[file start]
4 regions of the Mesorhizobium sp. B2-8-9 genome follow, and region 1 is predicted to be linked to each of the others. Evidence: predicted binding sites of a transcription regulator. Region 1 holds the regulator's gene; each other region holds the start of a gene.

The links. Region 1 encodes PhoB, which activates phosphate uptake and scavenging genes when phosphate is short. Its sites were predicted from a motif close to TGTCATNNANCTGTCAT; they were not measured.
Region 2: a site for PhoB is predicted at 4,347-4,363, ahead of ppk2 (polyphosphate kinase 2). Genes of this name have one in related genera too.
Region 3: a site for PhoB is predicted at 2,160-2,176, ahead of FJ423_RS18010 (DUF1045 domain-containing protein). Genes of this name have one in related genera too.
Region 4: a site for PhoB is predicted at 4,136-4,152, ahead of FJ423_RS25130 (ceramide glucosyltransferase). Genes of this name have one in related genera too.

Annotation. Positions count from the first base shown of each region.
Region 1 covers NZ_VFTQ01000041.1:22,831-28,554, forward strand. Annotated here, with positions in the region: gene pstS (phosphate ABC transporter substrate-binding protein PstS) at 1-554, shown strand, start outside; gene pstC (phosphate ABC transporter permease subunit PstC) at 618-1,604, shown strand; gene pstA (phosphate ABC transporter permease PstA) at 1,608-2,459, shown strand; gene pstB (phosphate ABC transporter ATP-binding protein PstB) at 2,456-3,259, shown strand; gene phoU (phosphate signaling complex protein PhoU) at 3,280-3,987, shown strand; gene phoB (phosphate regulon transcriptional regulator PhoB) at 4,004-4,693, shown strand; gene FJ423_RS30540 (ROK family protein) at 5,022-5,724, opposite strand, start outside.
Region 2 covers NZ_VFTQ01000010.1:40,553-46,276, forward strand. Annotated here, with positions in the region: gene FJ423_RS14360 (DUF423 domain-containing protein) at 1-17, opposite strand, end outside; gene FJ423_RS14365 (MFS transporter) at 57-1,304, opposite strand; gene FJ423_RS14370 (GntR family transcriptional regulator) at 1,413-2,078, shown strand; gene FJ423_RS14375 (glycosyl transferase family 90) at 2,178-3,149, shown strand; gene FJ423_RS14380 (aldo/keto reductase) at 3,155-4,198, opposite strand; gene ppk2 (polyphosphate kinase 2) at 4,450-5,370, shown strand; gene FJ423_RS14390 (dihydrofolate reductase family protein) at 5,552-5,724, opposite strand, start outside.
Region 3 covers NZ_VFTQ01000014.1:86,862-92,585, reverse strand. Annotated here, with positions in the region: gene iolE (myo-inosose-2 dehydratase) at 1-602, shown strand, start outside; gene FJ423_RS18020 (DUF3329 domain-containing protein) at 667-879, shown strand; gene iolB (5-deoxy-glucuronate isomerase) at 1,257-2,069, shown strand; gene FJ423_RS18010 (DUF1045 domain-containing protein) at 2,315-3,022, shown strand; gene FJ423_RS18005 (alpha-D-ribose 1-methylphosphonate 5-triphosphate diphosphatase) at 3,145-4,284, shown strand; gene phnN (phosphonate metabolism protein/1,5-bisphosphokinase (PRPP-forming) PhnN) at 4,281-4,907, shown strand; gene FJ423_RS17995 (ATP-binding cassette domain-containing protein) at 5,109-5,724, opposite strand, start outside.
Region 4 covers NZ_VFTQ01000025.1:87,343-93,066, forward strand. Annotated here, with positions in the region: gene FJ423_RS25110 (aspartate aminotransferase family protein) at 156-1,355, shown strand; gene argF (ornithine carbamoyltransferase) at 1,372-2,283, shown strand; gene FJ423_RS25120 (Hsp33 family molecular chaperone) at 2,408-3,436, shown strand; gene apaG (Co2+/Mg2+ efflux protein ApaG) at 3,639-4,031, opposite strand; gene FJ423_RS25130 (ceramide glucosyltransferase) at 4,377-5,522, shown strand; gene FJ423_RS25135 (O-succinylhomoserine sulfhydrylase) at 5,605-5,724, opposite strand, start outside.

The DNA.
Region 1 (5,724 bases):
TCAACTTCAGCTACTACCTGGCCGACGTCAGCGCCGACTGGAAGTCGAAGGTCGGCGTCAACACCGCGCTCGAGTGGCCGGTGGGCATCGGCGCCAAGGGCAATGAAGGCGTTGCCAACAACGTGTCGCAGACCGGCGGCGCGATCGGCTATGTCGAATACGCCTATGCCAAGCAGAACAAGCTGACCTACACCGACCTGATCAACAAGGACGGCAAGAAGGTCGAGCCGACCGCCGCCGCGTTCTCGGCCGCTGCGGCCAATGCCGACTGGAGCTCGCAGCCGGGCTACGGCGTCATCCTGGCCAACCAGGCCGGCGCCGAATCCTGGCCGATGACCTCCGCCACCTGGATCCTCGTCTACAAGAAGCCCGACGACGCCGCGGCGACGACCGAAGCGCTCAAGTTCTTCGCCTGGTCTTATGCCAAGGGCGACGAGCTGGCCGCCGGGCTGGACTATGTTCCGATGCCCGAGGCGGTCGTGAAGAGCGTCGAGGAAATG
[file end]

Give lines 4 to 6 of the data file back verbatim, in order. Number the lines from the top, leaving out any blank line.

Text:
Region 3: a site for PhoB is predicted at 2,160-2,176, ahead of FJ423_RS18010 (DUF1045 domain-containing protein). Genes of this name have one in related genera too.
Region 4: a site for PhoB is predicted at 4,136-4,152, ahead of FJ423_RS25130 (ceramide glucosyltransferase). Genes of this name have one in related genera too.

Annotation. Positions count from the first base shown of each region.